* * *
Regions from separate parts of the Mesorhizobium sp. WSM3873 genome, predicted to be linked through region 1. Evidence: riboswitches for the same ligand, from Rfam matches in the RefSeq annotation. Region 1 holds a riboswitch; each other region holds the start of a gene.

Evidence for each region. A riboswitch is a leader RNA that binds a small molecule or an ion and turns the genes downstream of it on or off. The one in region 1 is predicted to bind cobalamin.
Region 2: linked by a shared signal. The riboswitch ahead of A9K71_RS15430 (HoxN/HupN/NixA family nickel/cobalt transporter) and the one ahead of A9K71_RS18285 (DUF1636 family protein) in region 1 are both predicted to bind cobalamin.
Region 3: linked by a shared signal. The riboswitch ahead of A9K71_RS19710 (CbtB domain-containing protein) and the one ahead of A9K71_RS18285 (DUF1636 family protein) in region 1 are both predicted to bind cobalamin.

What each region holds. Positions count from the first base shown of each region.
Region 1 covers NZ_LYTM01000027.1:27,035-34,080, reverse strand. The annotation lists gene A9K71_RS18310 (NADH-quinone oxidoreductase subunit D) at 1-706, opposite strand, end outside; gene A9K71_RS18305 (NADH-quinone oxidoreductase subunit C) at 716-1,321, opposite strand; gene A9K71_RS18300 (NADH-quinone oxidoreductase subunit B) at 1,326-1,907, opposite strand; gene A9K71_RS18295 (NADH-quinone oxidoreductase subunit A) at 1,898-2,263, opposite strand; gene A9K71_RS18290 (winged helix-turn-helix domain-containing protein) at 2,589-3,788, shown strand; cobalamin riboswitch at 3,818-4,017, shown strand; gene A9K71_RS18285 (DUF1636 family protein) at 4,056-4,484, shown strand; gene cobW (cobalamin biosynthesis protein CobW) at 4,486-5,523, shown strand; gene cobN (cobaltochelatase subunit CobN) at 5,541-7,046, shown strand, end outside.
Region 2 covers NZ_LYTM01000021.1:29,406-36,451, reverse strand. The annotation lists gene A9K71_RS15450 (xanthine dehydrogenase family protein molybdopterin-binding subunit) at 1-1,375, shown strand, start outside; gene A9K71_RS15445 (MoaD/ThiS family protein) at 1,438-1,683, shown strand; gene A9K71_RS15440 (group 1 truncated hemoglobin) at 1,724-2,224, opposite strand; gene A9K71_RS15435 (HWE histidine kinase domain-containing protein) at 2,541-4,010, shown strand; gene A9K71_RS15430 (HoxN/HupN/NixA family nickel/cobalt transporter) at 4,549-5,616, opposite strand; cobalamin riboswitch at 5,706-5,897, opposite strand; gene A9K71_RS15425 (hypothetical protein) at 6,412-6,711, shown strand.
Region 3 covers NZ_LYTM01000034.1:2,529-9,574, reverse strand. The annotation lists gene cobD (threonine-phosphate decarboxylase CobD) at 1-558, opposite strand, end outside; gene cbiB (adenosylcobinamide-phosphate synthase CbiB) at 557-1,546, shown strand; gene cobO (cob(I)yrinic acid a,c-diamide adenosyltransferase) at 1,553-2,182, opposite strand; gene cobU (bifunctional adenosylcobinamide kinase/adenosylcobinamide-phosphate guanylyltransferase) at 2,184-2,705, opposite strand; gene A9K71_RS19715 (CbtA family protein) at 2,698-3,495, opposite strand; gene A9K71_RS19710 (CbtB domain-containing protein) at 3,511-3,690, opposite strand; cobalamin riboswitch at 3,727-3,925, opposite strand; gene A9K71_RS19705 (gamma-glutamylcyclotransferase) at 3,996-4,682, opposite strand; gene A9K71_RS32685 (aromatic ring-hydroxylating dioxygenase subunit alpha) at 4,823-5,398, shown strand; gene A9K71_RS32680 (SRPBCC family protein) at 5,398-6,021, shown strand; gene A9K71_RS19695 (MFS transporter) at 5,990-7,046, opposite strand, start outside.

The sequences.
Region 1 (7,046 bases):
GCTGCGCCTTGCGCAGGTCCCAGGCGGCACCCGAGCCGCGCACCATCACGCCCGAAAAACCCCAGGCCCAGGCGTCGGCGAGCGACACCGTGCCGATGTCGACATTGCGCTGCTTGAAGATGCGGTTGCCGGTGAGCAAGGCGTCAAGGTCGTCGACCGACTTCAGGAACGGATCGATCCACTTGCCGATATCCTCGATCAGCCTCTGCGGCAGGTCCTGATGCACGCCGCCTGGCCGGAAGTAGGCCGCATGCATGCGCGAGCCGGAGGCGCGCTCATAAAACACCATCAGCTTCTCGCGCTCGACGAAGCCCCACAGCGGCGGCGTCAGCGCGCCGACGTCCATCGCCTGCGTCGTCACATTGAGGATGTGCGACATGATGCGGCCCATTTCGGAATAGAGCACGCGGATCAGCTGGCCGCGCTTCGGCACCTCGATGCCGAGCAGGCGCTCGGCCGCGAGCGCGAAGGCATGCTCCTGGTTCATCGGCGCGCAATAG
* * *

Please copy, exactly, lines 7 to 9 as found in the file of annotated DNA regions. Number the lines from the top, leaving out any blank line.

Region 2 covers NZ_LYTM01000021.1:29,406-36,451, reverse strand. The annotation lists gene A9K71_RS15450 (xanthine dehydrogenase family protein molybdopterin-binding subunit) at 1-1,375, shown strand, start outside; gene A9K71_RS15445 (MoaD/ThiS family protein) at 1,438-1,683, shown strand; gene A9K71_RS15440 (group 1 truncated hemoglobin) at 1,724-2,224, opposite strand; gene A9K71_RS15435 (HWE histidine kinase domain-containing protein) at 2,541-4,010, shown strand; gene A9K71_RS15430 (HoxN/HupN/NixA family nickel/cobalt transporter) at 4,549-5,616, opposite strand; cobalamin riboswitch at 5,706-5,897, opposite strand; gene A9K71_RS15425 (hypothetical protein) at 6,412-6,711, shown strand.
Region 3 covers NZ_LYTM01000034.1:2,529-9,574, reverse strand. The annotation lists gene cobD (threonine-phosphate decarboxylase CobD) at 1-558, opposite strand, end outside; gene cbiB (adenosylcobinamide-phosphate synthase CbiB) at 557-1,546, shown strand; gene cobO (cob(I)yrinic acid a,c-diamide adenosyltransferase) at 1,553-2,182, opposite strand; gene cobU (bifunctional adenosylcobinamide kinase/adenosylcobinamide-phosphate guanylyltransferase) at 2,184-2,705, opposite strand; gene A9K71_RS19715 (CbtA family protein) at 2,698-3,495, opposite strand; gene A9K71_RS19710 (CbtB domain-containing protein) at 3,511-3,690, opposite strand; cobalamin riboswitch at 3,727-3,925, opposite strand; gene A9K71_RS19705 (gamma-glutamylcyclotransferase) at 3,996-4,682, opposite strand; gene A9K71_RS32685 (aromatic ring-hydroxylating dioxygenase subunit alpha) at 4,823-5,398, shown strand; gene A9K71_RS32680 (SRPBCC family protein) at 5,398-6,021, shown strand; gene A9K71_RS19695 (MFS transporter) at 5,990-7,046, opposite strand, start outside.

The sequences.